On Tuesday 2nd April 2019 Dr Sinead Walsh, the former Irish Ambassador to Sierra Leone, launched her book “Getting to Zero” which addresses issues of the Ebola Outbreak in Sierra Leone. In her presentation during the launching she said the key questions were: What lessons have we learned? What lessons have we not learned? How do we use the experiences of Ebola?
Her book covers the areas that were very critical to the Ebola response, and these include community engagement, leadership and coordination, politics, accountability and corruption, working with existing government assistance and the importance of individuals during the response. Following the outbreak in Sierra Leone a lot has been done to strengthen the health system. Presently the Ministry of Health and Sanitation now has a strong disease surveillance system.
Ambassador Walsh said there were a lot of mistakes made during the outbreak. “We want to write down the mistakes that led to over 3000 people losing their lives. A lot of people built their opinions on the conspiracy theory. Because of this we experienced something that was extraordinary and we don’t want the lessons of the outbreak to be forgotten” she said.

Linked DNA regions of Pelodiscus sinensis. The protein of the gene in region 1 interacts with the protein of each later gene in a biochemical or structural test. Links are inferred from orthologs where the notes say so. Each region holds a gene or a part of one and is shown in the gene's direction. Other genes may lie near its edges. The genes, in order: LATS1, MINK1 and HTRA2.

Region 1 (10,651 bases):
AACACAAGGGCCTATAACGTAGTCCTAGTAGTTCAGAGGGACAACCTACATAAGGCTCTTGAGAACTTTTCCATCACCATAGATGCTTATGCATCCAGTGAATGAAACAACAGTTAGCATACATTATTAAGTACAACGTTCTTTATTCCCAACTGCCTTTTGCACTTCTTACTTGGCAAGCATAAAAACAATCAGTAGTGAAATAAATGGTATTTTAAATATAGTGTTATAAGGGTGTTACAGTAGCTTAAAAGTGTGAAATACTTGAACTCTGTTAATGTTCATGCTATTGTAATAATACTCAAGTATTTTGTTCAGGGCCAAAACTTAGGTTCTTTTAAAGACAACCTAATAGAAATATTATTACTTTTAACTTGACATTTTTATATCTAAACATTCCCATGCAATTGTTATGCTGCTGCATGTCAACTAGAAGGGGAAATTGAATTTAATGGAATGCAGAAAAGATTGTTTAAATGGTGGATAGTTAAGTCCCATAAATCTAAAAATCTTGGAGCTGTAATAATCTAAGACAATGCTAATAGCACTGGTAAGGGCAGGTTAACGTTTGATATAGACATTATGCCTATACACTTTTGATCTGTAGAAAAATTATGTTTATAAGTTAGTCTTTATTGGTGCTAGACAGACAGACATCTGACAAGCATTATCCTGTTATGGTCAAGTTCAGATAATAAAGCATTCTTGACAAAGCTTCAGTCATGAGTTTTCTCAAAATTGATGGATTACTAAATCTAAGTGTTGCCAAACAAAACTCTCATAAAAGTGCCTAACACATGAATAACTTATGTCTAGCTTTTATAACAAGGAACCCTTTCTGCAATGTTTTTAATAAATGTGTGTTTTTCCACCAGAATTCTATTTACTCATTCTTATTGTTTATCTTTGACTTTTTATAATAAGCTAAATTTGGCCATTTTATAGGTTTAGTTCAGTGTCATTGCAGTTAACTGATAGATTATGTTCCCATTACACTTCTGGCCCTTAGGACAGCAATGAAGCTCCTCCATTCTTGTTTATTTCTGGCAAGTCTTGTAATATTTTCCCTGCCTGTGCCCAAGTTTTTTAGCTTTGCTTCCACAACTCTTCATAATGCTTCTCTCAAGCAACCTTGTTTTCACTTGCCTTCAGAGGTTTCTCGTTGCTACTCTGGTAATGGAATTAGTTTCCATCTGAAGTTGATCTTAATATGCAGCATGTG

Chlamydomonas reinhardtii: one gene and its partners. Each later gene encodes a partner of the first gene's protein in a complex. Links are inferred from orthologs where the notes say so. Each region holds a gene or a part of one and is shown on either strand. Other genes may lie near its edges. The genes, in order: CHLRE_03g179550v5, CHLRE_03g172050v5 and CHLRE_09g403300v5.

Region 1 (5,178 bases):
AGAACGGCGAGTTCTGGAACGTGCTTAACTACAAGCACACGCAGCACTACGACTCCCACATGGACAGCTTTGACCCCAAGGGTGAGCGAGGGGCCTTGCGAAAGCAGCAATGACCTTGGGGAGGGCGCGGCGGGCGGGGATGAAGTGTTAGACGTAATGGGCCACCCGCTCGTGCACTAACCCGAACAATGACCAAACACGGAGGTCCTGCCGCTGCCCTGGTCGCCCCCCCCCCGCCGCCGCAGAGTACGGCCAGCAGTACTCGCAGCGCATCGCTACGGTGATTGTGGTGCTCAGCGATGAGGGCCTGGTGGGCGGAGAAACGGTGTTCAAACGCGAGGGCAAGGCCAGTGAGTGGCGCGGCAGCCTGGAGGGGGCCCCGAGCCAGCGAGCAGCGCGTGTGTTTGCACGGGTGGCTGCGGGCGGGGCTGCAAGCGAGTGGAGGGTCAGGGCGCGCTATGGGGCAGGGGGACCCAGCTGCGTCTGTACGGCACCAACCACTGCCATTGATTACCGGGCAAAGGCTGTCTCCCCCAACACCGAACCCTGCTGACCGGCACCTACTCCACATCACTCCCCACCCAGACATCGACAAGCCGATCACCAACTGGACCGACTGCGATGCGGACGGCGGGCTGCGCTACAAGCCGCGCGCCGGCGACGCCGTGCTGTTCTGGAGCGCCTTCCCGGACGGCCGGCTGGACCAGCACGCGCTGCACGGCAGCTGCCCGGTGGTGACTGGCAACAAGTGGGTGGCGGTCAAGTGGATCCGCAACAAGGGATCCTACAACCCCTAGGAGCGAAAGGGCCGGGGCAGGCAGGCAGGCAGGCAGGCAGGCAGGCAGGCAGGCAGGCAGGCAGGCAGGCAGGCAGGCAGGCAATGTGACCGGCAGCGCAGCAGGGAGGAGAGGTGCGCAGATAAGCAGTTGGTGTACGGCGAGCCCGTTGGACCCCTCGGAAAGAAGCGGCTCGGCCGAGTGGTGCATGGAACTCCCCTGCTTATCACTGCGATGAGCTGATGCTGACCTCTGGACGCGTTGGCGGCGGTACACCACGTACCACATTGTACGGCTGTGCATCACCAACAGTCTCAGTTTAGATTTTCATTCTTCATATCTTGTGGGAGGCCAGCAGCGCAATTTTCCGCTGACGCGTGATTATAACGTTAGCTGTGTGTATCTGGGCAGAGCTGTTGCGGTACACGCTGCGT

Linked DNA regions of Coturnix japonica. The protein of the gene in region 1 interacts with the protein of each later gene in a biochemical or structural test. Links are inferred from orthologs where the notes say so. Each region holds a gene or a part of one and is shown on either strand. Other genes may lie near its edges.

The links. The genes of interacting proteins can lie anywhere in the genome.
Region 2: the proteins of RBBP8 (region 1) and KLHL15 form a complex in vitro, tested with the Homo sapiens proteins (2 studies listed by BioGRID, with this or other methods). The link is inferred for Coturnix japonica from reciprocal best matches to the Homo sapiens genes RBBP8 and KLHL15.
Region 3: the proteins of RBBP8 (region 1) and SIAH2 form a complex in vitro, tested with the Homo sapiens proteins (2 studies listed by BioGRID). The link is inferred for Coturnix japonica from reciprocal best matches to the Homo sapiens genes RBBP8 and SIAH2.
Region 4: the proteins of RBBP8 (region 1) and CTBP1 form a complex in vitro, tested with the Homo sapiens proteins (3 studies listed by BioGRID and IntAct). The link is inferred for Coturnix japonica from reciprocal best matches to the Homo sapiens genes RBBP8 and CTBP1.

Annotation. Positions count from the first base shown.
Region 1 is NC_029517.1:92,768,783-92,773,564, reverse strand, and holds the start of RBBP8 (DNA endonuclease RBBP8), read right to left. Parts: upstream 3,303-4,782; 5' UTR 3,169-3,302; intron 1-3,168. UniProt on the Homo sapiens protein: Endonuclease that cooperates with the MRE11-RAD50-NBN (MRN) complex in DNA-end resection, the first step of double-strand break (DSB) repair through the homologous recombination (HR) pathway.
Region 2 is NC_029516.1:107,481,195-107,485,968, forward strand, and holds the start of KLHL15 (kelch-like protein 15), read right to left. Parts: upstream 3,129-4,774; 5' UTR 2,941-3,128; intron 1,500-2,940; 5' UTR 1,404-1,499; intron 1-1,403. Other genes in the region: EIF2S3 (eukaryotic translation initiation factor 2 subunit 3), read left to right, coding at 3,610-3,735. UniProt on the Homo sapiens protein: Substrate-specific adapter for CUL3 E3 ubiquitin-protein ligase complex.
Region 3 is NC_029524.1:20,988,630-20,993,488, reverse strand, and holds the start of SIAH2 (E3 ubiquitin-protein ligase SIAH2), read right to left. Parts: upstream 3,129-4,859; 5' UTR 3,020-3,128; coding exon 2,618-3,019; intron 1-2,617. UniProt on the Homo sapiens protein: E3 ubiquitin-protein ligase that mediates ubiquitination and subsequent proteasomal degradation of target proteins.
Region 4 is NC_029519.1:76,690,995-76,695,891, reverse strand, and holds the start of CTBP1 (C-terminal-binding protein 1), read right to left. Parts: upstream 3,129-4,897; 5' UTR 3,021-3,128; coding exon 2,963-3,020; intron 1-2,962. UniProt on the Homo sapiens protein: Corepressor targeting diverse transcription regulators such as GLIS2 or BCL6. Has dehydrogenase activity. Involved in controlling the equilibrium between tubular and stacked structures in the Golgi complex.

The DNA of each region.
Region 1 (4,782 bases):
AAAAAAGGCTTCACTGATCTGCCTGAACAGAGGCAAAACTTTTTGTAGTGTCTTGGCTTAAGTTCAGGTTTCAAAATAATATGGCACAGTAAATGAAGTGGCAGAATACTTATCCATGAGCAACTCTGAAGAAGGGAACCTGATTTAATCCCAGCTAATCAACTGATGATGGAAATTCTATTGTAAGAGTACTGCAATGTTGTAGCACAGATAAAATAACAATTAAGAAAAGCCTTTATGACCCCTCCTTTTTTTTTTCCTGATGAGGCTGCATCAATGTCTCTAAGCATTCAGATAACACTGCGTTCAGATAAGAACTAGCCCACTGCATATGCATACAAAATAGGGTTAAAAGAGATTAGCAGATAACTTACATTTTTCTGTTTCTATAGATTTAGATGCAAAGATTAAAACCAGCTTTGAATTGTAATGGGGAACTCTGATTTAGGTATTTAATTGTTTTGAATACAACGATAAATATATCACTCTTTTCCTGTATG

The book has been launched in UK, Ireland, South Africa, United State of America and also planned to be launched in South Sudan.
Dr Sinead Walsh is currently the EU Ambassador to South Sudan. She has worked for Ireland’s Department of Foreign Affairs and Trade since 2009. She was a Senior Fellow at the Harvard Humanitarian Initiative in 2016/17. Prior to this, she served as the Ambassador of Ireland to Sierra Leone and Liberia and the Head of Irish Aid in the two countries, based in Freetown from 2011 to 2016.
Hundreds of people from the from the public and private sector witnessed the book launch. Notable among the people that attended the launch was the University of Makeni Representative Professor Sarah Koroma. Professor Koroma said launching Getting to Zero is the first source of history, and praised Ambassador Walsh for her relentless effort in putting together such a good book that generations yet unborn would read and comprehend.